I'm going to end with a short note on this year's logistics. That half mile walk after the finish line to the festival was horrible. It's bad enough to walk that far, even though it probably helped prevent my legs from locking up, but with the weather the way it was, it really made it a miserable experience. Worse was the gear pick up. Last year this was a catastrophe. This year was no different. It looked like the organizers at least took pains to be more organized with the bags rather than just throwing them indiscriminately into a truck as they did last year. But it was obvious when I dropped off my bags in the morning that they needed more pods to house the bags. I'm guessing some volunteers didn't show up because of the weather. There was only one ever-patient volunteer at my pod for the pick-up. Luckily, I found my bag rather quickly. I heard others took much longer.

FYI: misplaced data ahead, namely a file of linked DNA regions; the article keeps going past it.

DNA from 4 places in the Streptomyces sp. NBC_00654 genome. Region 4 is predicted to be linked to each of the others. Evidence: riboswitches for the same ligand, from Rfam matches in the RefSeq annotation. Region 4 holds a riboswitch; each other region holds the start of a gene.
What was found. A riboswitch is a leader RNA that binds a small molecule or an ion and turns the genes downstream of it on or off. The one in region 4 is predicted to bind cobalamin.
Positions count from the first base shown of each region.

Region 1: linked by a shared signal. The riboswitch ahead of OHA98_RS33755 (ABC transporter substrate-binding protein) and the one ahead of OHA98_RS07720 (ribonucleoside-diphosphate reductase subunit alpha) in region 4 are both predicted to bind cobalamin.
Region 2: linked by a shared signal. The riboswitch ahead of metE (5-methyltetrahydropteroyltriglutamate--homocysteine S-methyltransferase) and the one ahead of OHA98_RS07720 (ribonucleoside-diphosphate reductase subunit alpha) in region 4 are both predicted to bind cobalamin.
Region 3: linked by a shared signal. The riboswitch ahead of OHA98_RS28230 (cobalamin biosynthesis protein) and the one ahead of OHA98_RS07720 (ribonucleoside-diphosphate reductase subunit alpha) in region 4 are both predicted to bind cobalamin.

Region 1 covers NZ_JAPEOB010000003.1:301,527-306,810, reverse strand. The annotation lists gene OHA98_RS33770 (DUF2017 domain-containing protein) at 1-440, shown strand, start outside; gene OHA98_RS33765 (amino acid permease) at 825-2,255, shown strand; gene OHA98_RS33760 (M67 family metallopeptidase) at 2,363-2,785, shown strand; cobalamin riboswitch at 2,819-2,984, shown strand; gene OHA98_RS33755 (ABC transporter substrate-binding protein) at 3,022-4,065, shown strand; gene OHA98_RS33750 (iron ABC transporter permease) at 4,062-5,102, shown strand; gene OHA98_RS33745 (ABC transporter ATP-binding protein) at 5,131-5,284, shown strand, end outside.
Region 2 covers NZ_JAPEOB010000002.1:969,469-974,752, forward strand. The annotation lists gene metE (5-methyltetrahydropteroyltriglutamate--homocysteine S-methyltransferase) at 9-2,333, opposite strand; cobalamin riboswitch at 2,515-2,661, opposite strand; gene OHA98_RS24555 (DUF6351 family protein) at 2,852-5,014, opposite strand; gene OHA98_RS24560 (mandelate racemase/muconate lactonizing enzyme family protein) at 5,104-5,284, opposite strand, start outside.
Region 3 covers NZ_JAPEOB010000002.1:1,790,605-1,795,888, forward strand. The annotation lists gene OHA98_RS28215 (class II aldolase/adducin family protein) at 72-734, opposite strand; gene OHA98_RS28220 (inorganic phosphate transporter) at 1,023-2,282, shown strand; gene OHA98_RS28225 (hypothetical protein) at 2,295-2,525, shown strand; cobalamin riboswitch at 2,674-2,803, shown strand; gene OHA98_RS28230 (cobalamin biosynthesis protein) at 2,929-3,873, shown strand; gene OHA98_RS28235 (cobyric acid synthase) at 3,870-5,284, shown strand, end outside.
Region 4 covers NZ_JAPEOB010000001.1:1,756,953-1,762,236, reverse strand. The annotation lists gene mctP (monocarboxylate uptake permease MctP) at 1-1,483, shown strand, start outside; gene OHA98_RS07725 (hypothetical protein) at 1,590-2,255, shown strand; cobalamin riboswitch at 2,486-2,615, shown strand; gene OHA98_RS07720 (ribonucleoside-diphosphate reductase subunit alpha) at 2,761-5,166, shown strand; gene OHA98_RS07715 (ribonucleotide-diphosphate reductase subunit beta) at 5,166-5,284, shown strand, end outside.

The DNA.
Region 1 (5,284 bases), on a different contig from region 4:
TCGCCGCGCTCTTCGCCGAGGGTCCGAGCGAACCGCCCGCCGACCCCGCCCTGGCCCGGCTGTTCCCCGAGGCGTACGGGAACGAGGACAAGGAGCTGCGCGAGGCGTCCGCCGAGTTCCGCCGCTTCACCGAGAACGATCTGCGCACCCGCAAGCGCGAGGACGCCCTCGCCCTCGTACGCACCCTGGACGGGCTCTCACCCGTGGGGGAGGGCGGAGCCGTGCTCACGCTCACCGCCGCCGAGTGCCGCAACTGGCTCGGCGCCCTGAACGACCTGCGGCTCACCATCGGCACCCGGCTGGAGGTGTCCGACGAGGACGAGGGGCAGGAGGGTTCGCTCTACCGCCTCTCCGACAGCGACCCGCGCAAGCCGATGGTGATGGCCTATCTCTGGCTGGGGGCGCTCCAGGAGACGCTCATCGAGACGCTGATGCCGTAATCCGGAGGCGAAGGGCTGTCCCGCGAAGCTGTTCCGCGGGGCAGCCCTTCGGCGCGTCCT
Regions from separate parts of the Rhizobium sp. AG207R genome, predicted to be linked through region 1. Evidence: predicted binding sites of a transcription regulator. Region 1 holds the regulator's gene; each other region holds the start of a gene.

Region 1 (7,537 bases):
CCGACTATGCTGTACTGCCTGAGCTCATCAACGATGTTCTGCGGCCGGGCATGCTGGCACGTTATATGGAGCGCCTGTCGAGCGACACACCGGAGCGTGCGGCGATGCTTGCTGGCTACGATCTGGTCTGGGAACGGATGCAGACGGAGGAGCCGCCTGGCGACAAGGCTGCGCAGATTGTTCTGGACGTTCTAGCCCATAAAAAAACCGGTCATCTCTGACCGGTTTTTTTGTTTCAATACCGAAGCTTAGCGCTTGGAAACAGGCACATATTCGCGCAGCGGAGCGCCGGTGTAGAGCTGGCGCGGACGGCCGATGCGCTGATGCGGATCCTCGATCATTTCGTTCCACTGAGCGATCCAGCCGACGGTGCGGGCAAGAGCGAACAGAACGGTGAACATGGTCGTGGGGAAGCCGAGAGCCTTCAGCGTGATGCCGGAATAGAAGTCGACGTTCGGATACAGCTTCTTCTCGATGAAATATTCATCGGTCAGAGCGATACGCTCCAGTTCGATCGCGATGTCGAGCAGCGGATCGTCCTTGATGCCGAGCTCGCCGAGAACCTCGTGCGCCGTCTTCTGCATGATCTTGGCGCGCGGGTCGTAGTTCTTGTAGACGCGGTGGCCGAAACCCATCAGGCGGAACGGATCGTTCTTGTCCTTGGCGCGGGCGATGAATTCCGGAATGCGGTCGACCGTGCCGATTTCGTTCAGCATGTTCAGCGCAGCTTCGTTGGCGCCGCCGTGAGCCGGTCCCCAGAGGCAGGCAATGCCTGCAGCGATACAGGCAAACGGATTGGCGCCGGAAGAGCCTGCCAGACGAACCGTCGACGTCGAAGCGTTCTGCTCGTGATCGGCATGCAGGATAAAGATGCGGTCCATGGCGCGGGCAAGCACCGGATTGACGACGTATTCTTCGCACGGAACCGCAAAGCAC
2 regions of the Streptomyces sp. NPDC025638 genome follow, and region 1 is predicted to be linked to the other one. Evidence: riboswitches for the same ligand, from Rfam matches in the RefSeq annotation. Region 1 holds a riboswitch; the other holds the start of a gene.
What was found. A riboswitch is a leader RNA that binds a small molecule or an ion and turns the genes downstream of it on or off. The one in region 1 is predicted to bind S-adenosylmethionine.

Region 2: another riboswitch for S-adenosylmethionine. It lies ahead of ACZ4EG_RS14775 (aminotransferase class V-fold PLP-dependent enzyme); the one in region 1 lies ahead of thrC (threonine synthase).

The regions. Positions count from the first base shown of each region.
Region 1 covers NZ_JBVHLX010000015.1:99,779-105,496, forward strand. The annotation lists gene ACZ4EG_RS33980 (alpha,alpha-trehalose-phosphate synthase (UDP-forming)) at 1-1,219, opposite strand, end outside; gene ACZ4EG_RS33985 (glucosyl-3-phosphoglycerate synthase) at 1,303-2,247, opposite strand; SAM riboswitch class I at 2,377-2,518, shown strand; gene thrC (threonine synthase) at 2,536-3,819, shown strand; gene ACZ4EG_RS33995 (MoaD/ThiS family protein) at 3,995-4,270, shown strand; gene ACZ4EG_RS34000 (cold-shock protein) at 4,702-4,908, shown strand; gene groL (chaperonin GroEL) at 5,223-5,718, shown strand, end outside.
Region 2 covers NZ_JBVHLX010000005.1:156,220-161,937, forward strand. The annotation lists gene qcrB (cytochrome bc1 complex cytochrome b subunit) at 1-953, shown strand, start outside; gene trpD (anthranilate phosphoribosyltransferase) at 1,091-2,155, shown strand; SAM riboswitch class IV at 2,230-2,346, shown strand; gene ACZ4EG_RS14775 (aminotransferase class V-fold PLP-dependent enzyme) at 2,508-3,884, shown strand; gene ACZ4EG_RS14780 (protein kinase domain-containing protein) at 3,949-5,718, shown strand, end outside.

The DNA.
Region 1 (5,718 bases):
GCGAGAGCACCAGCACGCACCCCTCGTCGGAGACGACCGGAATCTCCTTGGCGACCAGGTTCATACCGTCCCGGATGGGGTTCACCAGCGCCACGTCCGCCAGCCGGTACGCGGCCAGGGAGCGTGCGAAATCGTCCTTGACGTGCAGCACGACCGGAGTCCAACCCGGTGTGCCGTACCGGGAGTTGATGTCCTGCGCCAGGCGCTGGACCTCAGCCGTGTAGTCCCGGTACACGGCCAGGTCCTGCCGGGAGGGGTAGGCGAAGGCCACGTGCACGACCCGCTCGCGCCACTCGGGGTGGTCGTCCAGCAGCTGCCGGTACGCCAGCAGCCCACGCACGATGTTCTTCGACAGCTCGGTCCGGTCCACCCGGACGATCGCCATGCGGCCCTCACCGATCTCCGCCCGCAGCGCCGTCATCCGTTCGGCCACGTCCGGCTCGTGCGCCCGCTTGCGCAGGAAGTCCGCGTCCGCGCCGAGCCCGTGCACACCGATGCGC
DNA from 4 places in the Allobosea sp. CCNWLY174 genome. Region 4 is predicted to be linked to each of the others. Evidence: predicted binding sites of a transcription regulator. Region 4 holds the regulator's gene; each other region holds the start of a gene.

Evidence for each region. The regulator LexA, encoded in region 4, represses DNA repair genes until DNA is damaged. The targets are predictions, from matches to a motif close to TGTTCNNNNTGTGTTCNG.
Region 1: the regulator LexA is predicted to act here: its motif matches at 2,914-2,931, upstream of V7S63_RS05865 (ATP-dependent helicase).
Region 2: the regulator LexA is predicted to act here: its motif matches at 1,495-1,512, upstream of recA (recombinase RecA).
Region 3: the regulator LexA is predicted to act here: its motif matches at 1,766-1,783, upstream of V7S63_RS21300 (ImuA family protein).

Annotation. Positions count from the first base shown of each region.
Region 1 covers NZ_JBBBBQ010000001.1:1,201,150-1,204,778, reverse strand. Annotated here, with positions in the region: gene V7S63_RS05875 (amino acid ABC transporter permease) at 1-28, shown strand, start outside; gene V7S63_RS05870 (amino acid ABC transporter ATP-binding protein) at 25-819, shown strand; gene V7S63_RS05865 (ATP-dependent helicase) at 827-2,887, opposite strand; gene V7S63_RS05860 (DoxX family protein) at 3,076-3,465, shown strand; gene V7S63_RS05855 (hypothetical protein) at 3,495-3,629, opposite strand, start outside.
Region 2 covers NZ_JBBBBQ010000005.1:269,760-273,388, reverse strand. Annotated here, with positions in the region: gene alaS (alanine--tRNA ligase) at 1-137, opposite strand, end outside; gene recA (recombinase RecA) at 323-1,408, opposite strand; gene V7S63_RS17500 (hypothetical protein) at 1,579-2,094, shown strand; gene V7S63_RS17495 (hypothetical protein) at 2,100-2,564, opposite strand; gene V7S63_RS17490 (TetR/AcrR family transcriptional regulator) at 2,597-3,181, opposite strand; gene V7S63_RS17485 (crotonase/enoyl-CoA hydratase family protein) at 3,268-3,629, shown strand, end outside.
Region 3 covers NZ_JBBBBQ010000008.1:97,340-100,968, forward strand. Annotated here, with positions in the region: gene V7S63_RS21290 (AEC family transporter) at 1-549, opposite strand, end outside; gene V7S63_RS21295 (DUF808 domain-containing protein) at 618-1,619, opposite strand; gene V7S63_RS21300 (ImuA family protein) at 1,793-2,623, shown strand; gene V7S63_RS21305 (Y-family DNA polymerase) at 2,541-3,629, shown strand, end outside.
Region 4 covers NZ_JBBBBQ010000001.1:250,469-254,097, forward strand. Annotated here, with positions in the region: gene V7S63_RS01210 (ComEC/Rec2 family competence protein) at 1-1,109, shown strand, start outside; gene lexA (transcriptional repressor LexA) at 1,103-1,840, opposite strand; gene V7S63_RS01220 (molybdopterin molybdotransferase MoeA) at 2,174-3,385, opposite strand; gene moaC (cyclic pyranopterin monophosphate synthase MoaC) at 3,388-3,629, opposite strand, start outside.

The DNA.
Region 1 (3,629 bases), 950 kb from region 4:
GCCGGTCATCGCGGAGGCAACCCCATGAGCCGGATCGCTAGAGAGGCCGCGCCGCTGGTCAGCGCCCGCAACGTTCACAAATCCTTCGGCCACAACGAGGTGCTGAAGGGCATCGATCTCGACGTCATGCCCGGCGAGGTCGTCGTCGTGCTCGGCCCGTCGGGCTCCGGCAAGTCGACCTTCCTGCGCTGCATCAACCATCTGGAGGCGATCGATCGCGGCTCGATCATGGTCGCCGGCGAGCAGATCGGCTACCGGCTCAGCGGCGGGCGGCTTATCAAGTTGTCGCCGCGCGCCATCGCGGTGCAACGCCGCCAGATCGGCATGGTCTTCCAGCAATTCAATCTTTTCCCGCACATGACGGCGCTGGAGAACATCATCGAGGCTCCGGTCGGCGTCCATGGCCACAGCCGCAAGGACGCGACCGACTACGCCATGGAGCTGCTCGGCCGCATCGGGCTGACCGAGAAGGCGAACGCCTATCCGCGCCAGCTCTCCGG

With that said, though, I want to note how amazing the volunteers were. It's tough enough to run in the rain and the cold, but I think it's much tougher to stand out there for hours. Kudos to the volunteers! And while the finish-line festival was a muddy mess too, the warming buses were an excellent call. Ultimately, the L.A. Marathon did more right than it did wrong. Maybe by next year everything will be perfect.
Monday, February 14, 2011
02 "The Power and the Glory" - White Lies
03 "Ringing in My Ear" - Adem
04 "Ruin My Day" - Jon Brion
05 "Unhappy Anniversary" - Loudon Wainwright III
(That's not Loudon in the video, though)
06 "So Many Ways" - Mates of State
07 "16 Days" - Whiskeytown
08 "Looking for a Girl" - Teddy Thompson
09 "Cupid" - Sam Cooke
10 "Poison & Wine" - The Civil Wars
11 "God Only Knows" - The Beach Boys
12 "Walking Far From Home" - Iron and Wine
Thursday, January 20, 2011
01 "Lille" - Lisa Hannigan
02 "It's Been a Year" - Greg Laswell
03 "My Blue Tears" - Teddy Thompson
04 "Swim Until You Can't See Land" - Frightened Rabbit
05 "Made in the Dark" - Hot Chip
06 "Becoming a Jackal" - Villagers
07 "Piano Song" - Meiko
08 "Lay Your Head Down" - Keren Ann
09 "Stick With Me Baby" - Robert Plant and Alison Krauss
10 "You and Me" - Penny and the Quarters
11 "The Trapeze Swinger" - Iron & Wine